Born as a fast cruiser , she was designed by Vincent Craig for the businessman Hugh Garrett .Vilia was built and launched by Paddy McKeown boatyard in Belfast in 1910, as one could read on the article appare on Yachting Monthly in november 1910.Garrett took part to several races between North Ireland and Scotland . The second owner was Robert Barbour of Glasgow. Up to the 30’ies the fast cutter was based in Scotland , then on the english east coast . In 1936 Vilia takes a navigation to Norway trough the North sea. In 1946 she is transformed in gaff yawl and named Regina Coeli and in 1963 she is based again in Ireland . First important refit in 1969-1970 at Bangor’s shipyard where the cabin’s trunk is totally rebuilt , but the planking of the whole hull is found sound and strong. In 1991 she takes part to the Cutty Sark Tall Ships Race in France, where Vilia is the smallest yacht present.In 2000 she comes back to the original rig (gaff cutter) and name , and today she looks exactly like she was in 1910 ,but with an engine, folding propeller, electric system, navigation and safety equipments.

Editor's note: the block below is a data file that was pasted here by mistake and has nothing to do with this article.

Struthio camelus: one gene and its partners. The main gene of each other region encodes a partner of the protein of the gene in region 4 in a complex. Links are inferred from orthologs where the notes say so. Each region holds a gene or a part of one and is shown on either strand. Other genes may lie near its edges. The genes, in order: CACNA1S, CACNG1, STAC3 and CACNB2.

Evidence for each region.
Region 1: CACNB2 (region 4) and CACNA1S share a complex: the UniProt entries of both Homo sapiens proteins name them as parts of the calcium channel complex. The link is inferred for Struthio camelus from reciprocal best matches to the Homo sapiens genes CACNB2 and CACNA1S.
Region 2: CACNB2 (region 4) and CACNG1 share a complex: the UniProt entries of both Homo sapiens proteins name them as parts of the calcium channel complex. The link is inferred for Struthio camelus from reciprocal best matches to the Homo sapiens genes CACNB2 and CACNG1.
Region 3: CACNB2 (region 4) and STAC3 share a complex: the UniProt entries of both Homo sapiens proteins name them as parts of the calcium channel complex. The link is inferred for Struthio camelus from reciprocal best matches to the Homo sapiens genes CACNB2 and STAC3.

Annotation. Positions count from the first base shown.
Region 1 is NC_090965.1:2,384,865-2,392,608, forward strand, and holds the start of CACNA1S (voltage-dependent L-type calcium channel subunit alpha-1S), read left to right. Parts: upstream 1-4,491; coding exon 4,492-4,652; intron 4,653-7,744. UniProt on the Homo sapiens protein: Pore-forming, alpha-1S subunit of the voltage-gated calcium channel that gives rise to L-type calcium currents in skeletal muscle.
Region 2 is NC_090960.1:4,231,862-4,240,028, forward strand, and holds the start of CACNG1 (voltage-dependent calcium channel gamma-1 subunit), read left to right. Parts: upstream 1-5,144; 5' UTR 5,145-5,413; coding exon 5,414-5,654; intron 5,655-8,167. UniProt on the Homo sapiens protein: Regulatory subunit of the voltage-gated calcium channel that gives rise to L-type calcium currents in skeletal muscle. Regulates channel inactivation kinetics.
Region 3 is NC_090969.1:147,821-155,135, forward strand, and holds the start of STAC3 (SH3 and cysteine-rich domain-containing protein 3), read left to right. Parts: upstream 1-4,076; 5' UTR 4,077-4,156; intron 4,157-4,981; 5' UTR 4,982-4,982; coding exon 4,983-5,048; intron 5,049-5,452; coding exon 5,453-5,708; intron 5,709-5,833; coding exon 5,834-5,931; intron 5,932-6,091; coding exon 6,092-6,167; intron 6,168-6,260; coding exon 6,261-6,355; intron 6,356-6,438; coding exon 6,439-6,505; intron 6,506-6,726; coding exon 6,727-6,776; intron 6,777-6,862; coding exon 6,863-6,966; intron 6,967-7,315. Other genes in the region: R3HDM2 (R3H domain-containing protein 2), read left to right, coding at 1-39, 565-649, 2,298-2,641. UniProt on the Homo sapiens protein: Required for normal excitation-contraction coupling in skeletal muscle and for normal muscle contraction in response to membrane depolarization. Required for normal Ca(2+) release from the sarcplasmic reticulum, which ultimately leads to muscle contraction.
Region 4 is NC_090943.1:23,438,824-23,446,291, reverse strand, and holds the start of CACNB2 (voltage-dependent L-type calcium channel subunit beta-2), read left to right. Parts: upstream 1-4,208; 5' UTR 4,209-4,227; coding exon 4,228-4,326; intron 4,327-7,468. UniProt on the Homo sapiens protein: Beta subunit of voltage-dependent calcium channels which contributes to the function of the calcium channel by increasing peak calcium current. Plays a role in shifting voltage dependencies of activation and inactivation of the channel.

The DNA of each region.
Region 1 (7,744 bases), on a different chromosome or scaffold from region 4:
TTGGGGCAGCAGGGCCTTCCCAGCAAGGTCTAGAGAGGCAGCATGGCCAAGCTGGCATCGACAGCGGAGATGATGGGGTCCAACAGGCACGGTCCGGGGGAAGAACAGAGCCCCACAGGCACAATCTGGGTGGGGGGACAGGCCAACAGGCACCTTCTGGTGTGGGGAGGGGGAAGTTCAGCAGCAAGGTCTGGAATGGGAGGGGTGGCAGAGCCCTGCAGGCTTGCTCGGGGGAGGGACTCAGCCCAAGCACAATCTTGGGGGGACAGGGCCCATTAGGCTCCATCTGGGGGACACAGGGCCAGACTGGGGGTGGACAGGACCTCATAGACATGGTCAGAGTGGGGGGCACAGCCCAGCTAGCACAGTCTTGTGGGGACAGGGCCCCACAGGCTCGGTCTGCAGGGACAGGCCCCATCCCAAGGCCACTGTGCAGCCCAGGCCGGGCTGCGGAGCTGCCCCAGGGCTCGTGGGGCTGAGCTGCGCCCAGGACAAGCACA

In 2011 the new Italian owner shipped her down in the east Mediterranean sea and she is actually based in Turkey
REQUEST 40.000 €
Rig : GAFF CUTTER
Designer: VINCENT CRAIG
Builder: PADDY MC.KEOWN-IRELAND
LOD: 9.75 m
LWL: 7.0 m
BMax: 2.30 m
Depth: 1.55 m
Engine: 20 HP Beta
Construction: She is built from carvel mahogany planking on oak frames and copper fastened throughout. Her frames consist of 6” spaced bent timbers with every third a sawn intermediate frame. Five 3” timber floor frames support the lead keel over the oak keelson via bronze bolts. Her decks (sides, forward and aft) are replacement teak on ply, while her coach roof remains original, (probably pine) although the canvas has been replaced with an epoxy (or polyester) scrim. The deck structure is stiffened with galvanised steel hanging knees (4 per side) and twin lodging knees adjacent to the mast partner. Originally built and sailed without an engine, a Beta 20hp diesel was fitted in 1994 which drives a folding propeller, offset to the port side She is rigged as a gaff cutter with Spruce spars. Vilia’s main features (hull and superstructure) remains largely original but she has undergone sympathetic updating.
Accomodations. The interior is nice and dry with recent cushion recovering in acrylic canvas. The white paintwork and varnish work is in good condition. Few modifications from the original layout seem to have been made, apart from the large engine box intrusion into the galley area.